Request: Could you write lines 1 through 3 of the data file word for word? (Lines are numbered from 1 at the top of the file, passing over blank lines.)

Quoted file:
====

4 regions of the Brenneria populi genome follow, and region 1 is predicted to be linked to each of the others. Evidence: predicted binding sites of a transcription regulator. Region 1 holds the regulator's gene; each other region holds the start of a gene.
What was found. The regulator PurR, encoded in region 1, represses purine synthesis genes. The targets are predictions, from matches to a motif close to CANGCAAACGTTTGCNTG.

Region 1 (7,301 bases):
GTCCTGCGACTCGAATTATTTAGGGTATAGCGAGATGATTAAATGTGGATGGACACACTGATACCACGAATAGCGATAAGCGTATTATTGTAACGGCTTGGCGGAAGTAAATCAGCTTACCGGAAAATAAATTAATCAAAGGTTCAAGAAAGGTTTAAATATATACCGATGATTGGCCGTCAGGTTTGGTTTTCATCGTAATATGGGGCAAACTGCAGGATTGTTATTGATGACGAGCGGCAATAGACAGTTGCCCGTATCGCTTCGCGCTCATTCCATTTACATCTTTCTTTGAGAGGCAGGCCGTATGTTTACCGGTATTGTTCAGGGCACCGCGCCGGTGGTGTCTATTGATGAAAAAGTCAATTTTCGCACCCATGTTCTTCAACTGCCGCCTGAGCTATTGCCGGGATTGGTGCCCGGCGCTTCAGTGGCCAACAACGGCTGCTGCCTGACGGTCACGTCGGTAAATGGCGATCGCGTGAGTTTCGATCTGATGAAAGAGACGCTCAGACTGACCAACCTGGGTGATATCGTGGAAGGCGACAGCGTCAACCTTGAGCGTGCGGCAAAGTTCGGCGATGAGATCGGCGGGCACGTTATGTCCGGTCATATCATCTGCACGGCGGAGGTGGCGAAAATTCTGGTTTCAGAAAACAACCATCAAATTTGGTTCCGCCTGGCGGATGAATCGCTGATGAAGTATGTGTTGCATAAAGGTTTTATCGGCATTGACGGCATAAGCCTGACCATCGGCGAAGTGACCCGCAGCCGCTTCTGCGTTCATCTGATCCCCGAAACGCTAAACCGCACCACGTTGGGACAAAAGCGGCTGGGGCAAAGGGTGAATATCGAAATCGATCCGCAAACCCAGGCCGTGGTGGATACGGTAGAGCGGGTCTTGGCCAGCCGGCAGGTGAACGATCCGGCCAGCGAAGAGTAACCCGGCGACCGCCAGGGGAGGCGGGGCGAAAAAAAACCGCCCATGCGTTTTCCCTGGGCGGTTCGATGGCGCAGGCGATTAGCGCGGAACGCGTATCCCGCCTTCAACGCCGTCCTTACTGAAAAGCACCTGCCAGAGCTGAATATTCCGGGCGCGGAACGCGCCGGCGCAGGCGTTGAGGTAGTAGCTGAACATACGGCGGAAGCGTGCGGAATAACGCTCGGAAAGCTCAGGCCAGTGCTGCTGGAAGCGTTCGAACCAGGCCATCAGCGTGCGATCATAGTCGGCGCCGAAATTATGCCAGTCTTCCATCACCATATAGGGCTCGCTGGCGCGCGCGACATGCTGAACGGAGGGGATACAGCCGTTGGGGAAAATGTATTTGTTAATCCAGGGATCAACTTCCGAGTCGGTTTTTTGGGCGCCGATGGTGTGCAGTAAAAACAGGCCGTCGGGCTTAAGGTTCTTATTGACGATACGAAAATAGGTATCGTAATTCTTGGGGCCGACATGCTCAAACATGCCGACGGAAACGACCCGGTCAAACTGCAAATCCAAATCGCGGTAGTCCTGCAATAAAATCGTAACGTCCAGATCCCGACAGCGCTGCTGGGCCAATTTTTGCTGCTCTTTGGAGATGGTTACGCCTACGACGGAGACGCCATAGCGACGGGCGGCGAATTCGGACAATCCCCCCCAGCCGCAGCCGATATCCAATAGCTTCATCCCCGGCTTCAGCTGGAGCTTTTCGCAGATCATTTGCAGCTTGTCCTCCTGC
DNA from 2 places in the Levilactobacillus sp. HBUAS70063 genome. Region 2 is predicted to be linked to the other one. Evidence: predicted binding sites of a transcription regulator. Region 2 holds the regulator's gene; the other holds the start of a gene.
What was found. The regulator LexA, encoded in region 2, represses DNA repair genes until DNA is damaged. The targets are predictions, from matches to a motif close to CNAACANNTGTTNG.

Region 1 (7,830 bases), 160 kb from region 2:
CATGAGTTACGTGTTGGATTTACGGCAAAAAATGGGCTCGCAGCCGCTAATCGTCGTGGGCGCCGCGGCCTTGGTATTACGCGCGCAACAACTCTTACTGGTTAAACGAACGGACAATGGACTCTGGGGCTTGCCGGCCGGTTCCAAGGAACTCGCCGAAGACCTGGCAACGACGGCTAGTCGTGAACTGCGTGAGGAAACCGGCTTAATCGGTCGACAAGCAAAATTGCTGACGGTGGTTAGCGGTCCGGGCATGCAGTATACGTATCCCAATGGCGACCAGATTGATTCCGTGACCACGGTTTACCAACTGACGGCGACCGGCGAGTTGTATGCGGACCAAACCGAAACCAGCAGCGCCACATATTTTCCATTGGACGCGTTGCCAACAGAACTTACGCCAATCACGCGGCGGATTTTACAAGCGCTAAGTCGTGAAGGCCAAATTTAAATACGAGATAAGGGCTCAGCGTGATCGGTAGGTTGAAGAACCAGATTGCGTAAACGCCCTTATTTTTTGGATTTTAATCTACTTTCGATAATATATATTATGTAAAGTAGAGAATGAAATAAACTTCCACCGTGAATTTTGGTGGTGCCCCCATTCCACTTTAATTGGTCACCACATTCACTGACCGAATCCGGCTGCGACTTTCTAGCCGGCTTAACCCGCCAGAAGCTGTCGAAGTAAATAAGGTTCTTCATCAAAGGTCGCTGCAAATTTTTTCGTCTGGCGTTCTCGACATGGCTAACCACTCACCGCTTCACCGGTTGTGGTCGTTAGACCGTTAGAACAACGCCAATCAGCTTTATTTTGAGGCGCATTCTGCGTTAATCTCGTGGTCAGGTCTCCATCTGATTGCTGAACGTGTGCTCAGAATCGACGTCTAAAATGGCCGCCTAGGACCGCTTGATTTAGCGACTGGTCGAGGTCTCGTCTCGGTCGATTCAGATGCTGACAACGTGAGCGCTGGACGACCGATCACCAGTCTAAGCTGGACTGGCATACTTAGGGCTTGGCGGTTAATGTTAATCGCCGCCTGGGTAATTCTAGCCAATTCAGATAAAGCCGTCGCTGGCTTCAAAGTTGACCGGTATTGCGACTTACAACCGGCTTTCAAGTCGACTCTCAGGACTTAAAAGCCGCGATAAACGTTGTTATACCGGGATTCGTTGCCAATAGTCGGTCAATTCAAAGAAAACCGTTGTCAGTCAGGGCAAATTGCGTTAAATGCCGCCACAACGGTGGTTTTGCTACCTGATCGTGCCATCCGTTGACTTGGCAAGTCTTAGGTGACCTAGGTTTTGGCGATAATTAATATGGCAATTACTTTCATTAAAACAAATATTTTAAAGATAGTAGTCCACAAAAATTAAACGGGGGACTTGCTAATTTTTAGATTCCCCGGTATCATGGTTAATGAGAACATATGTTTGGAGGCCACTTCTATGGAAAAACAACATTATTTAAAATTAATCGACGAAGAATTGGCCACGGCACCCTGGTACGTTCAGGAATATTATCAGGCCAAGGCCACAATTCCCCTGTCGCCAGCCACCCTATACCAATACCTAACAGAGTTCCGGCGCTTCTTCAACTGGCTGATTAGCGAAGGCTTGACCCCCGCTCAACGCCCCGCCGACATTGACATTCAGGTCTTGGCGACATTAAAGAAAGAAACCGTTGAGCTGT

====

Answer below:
4 regions of the Brenneria populi genome follow, and region 1 is predicted to be linked to each of the others. Evidence: predicted binding sites of a transcription regulator. Region 1 holds the regulator's gene; each other region holds the start of a gene.
What was found. The regulator PurR, encoded in region 1, represses purine synthesis genes. The targets are predictions, from matches to a motif close to CANGCAAACGTTTGCNTG.

Region 1 (7,301 bases):